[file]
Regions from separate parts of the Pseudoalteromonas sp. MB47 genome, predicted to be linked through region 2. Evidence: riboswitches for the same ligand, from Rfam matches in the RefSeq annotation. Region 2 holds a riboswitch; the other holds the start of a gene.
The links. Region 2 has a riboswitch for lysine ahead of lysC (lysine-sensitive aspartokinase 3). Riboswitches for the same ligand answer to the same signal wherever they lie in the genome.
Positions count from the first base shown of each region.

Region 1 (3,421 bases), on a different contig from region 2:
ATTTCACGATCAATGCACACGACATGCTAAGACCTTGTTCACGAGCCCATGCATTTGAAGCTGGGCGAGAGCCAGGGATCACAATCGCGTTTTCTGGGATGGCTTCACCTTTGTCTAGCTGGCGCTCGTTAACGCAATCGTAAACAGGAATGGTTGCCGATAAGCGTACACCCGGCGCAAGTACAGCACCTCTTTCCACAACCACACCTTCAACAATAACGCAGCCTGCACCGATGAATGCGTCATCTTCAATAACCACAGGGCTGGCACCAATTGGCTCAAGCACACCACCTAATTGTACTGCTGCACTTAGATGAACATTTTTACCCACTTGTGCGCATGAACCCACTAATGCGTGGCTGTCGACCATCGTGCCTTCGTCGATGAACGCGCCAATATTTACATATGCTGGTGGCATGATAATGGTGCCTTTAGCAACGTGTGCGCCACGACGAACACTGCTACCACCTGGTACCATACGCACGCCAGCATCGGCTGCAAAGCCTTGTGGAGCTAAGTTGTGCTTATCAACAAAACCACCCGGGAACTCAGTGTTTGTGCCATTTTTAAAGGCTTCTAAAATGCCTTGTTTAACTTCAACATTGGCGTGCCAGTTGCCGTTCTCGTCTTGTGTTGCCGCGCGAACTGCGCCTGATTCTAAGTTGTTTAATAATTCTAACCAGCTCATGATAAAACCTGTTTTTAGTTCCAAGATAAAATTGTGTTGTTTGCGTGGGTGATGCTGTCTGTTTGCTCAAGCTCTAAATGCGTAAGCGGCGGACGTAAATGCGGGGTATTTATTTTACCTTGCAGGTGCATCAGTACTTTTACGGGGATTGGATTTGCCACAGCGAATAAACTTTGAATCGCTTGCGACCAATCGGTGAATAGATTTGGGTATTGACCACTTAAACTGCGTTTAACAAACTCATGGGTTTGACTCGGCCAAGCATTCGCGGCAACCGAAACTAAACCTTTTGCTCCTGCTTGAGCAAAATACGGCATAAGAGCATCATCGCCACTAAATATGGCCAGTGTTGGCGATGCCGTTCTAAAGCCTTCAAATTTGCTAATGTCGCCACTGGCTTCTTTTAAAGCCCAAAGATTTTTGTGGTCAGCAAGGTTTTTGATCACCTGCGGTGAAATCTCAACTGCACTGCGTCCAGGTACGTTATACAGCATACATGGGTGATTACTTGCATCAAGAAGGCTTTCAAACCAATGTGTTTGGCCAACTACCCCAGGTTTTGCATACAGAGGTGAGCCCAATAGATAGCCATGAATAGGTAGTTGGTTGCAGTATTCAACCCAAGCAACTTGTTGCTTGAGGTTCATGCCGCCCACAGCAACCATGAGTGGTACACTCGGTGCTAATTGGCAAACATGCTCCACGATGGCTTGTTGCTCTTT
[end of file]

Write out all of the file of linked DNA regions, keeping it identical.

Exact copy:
Regions from separate parts of the Pseudoalteromonas sp. MB47 genome, predicted to be linked through region 2. Evidence: riboswitches for the same ligand, from Rfam matches in the RefSeq annotation. Region 2 holds a riboswitch; the other holds the start of a gene.
The links. Region 2 has a riboswitch for lysine ahead of lysC (lysine-sensitive aspartokinase 3). Riboswitches for the same ligand answer to the same signal wherever they lie in the genome.
Positions count from the first base shown of each region.

Region 1 (3,421 bases), on a different contig from region 2:
ATTTCACGATCAATGCACACGACATGCTAAGACCTTGTTCACGAGCCCATGCATTTGAAGCTGGGCGAGAGCCAGGGATCACAATCGCGTTTTCTGGGATGGCTTCACCTTTGTCTAGCTGGCGCTCGTTAACGCAATCGTAAACAGGAATGGTTGCCGATAAGCGTACACCCGGCGCAAGTACAGCACCTCTTTCCACAACCACACCTTCAACAATAACGCAGCCTGCACCGATGAATGCGTCATCTTCAATAACCACAGGGCTGGCACCAATTGGCTCAAGCACACCACCTAATTGTACTGCTGCACTTAGATGAACATTTTTACCCACTTGTGCGCATGAACCCACTAATGCGTGGCTGTCGACCATCGTGCCTTCGTCGATGAACGCGCCAATATTTACATATGCTGGTGGCATGATAATGGTGCCTTTAGCAACGTGTGCGCCACGACGAACACTGCTACCACCTGGTACCATACGCACGCCAGCATCGGCTGCAAAGCCTTGTGGAGCTAAGTTGTGCTTATCAACAAAACCACCCGGGAACTCAGTGTTTGTGCCATTTTTAAAGGCTTCTAAAATGCCTTGTTTAACTTCAACATTGGCGTGCCAGTTGCCGTTCTCGTCTTGTGTTGCCGCGCGAACTGCGCCTGATTCTAAGTTGTTTAATAATTCTAACCAGCTCATGATAAAACCTGTTTTTAGTTCCAAGATAAAATTGTGTTGTTTGCGTGGGTGATGCTGTCTGTTTGCTCAAGCTCTAAATGCGTAAGCGGCGGACGTAAATGCGGGGTATTTATTTTACCTTGCAGGTGCATCAGTACTTTTACGGGGATTGGATTTGCCACAGCGAATAAACTTTGAATCGCTTGCGACCAATCGGTGAATAGATTTGGGTATTGACCACTTAAACTGCGTTTAACAAACTCATGGGTTTGACTCGGCCAAGCATTCGCGGCAACCGAAACTAAACCTTTTGCTCCTGCTTGAGCAAAATACGGCATAAGAGCATCATCGCCACTAAATATGGCCAGTGTTGGCGATGCCGTTCTAAAGCCTTCAAATTTGCTAATGTCGCCACTGGCTTCTTTTAAAGCCCAAAGATTTTTGTGGTCAGCAAGGTTTTTGATCACCTGCGGTGAAATCTCAACTGCACTGCGTCCAGGTACGTTATACAGCATACATGGGTGATTACTTGCATCAAGAAGGCTTTCAAACCAATGTGTTTGGCCAACTACCCCAGGTTTTGCATACAGAGGTGAGCCCAATAGATAGCCATGAATAGGTAGTTGGTTGCAGTATTCAACCCAAGCAACTTGTTGCTTGAGGTTCATGCCGCCCACAGCAACCATGAGTGGTACACTCGGTGCTAATTGGCAAACATGCTCCACGATGGCTTGTTGCTCTTT